Ochsner provides tips for patients experiencing the Flu

Photo Credit: MGN

BATON ROUGE, La (WVLA) – Following updated guidelines from the Centers for Disease Control and Prevention (CDC), Ochsner Health System is following the recommended protocols at its primary care, urgent care and emergency room locations for seasonal influenza activity and antiviral treatment of patients with influenza:

Only high-risk patients for complications related to the influenza will be treated with antiviral medication such as Tamiflu. This includes:

  • Children younger than 2 years old and adults 65 years and older:
  • People with chronic pulmonary (including asthma), cardiovascular (except hypertension alone), renal, hepatic, hematological (including sickle cell disease), and metabolic disorders (including diabetes mellitus), or neurologic and neurodevelopment conditions (including disorders of the brain, spinal cord, peripheral nerve, and muscle such as cerebral palsy, epilepsy [seizure disorders], stroke, intellectual disability [mental retardation], moderate to severe developmental delay, muscular dystrophy, or spinal cord injury)
  • People with immunosuppression, including that caused by medications or by HIV infection
  • Women who are pregnant or postpartum (within 2 weeks after delivery)
  • People aged younger than 19 years who are receiving long-term aspirin therapy
  • American Indians/Alaska Natives
  • People with extreme obesity (i.e., body-mass index is equal to or greater than 40)
  • Residents of nursing homes and other chronic-care facilities

Antibiotics are not effective against the influenza virus infection. If you are diagnosed with the flu, you will not be given a steroid injection as a course of treatment. Using antibiotics inappropriately can lead to antibiotic resistance and may expose patients to unwanted side effects of the drug.

Flu symptoms can include:

  • Body aches
  • Fever
  • Chills
  • Headache
  • Cough
  • Sore throat
  • Fatigue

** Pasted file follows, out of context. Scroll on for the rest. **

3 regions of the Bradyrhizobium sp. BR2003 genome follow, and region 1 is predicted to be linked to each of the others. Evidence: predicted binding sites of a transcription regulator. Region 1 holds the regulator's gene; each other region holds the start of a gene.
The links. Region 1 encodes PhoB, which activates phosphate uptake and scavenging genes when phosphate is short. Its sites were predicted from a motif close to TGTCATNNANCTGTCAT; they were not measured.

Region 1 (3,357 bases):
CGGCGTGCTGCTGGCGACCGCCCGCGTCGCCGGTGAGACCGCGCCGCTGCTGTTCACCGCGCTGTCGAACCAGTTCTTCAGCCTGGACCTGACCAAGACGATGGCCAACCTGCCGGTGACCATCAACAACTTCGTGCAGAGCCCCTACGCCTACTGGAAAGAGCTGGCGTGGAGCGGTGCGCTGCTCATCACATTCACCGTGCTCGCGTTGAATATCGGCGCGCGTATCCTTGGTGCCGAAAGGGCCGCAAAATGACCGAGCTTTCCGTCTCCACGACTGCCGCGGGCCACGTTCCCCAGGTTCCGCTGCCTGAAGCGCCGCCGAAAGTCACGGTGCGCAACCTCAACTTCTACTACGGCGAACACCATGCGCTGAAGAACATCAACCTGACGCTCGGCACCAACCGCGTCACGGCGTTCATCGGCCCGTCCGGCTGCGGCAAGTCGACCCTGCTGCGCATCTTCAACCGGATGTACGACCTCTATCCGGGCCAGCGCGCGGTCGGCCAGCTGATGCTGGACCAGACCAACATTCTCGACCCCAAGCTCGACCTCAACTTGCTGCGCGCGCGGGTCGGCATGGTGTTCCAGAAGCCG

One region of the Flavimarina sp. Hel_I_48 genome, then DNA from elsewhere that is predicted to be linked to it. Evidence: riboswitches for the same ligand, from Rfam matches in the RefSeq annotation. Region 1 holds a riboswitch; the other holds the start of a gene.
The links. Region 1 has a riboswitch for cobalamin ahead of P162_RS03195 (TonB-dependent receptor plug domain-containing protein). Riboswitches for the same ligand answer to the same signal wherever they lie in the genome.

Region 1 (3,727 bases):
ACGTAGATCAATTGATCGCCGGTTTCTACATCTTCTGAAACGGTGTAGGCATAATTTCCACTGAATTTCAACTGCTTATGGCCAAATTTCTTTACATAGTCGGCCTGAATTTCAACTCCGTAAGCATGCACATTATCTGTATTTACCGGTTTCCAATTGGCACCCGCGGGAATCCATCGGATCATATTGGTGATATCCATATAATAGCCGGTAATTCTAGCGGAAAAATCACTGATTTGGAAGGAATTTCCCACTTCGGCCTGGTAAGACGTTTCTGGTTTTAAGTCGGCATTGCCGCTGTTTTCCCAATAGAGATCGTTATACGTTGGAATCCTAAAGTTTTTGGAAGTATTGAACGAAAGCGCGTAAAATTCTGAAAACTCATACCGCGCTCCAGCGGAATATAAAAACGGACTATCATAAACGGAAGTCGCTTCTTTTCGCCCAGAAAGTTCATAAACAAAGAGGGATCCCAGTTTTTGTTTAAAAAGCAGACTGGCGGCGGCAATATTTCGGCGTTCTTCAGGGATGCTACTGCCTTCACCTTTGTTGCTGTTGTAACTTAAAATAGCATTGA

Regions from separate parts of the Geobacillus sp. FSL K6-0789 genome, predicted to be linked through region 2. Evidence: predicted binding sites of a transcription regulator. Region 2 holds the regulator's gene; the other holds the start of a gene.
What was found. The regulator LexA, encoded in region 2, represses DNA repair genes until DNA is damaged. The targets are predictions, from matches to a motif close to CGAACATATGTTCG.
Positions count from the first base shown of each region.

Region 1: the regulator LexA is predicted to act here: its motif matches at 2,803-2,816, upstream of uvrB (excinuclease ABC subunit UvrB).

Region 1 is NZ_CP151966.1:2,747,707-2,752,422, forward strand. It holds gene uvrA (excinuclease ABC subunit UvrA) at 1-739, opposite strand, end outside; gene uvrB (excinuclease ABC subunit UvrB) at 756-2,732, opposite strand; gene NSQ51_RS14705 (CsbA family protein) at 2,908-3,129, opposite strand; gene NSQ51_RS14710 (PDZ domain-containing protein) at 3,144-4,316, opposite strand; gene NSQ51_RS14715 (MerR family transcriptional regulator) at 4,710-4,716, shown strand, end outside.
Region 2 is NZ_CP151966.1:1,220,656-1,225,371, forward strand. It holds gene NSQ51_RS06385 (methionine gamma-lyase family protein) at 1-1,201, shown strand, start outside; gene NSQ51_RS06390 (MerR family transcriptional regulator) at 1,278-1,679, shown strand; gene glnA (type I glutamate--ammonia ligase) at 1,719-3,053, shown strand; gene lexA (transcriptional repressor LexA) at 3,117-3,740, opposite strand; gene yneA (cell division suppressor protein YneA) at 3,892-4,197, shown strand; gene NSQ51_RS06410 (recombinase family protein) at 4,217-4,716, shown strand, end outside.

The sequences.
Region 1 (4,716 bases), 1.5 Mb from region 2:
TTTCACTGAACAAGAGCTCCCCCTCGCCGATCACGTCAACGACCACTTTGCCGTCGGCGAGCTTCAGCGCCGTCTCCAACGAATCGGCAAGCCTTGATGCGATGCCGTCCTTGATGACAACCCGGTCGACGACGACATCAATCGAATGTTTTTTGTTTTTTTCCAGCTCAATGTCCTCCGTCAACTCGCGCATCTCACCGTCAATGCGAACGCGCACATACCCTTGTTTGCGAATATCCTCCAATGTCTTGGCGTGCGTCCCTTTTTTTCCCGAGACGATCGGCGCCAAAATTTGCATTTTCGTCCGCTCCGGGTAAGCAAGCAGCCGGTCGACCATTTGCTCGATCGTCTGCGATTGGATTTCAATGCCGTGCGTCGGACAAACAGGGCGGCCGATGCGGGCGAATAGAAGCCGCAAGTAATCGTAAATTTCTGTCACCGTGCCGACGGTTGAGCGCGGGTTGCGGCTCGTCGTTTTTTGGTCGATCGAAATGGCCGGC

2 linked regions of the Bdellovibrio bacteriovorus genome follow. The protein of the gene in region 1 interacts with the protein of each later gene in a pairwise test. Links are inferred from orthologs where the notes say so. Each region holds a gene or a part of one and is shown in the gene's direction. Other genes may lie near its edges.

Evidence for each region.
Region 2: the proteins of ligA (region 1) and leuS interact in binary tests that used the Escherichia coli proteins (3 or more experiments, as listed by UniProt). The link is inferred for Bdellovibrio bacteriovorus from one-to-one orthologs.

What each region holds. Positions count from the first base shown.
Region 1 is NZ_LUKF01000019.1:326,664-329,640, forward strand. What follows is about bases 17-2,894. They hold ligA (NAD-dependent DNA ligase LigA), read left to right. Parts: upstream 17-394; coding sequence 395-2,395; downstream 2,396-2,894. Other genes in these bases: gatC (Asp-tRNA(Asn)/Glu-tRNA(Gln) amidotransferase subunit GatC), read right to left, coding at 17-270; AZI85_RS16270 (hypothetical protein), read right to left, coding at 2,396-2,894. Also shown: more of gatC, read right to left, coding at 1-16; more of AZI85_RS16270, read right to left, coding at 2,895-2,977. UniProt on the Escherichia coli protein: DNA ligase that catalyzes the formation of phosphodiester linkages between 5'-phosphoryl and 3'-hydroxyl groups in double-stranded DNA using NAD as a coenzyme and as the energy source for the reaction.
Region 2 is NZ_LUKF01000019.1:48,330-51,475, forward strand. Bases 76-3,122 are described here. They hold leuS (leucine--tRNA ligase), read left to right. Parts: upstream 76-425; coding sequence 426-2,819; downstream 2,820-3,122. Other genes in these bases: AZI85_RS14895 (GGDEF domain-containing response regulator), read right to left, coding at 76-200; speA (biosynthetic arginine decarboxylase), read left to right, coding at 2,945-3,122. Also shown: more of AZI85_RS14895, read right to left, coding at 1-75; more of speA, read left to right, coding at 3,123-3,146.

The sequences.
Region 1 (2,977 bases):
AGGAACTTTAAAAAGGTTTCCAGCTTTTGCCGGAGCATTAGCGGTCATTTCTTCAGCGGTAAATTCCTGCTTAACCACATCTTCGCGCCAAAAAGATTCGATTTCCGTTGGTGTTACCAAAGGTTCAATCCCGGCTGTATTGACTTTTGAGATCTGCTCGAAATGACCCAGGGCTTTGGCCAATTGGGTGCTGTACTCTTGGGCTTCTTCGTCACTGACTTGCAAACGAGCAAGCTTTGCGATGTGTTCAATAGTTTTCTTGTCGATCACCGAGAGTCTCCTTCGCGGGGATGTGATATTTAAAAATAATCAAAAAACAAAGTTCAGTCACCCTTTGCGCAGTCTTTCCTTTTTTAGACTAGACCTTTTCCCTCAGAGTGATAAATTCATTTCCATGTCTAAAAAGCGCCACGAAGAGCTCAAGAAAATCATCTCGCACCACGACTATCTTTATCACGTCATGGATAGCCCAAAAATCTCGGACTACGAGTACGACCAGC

Flu symptoms are usually abrupt but typically start with the first three (body aches, fever and chills) followed by cough, sore throat and congestion. This strain of the flu is expected to last two to three days.

If you are not a high-risk patient, the best course of treatment is consuming lots of fluids, getting plenty of rest and taking a fever reducer or pain reliever (Tylenol, Motrin).

If you have the flu and experience shortness of breath, difficulty breathing, extreme weakness and passing out, seek emergency medical assistance.

If flu symptoms arise, patients can call Ochsner On Call (1-800-231-5257 or 504-842-3155), a free service with specially trained registered nurses available to discuss your health care concerns, to help you decide if your symptoms require going to the emergency room for assessment or a visit to a physician and to recommend appropriate self-care techniques. Existing Ochsner patients can also contact their medical provider via MyOchsner, a secure online tool that allows patients to communicate with physicians, schedule online appointments, view lab and imaging results, request prescription refills and more.

Historically, January and February are peak months for the flu. It is important to still get vaccinated for the flu if you have not received a flu shot.

Remember to wash your hands frequently and cover your mouth when sneezing and coughing to help limit spreading the virus to others.

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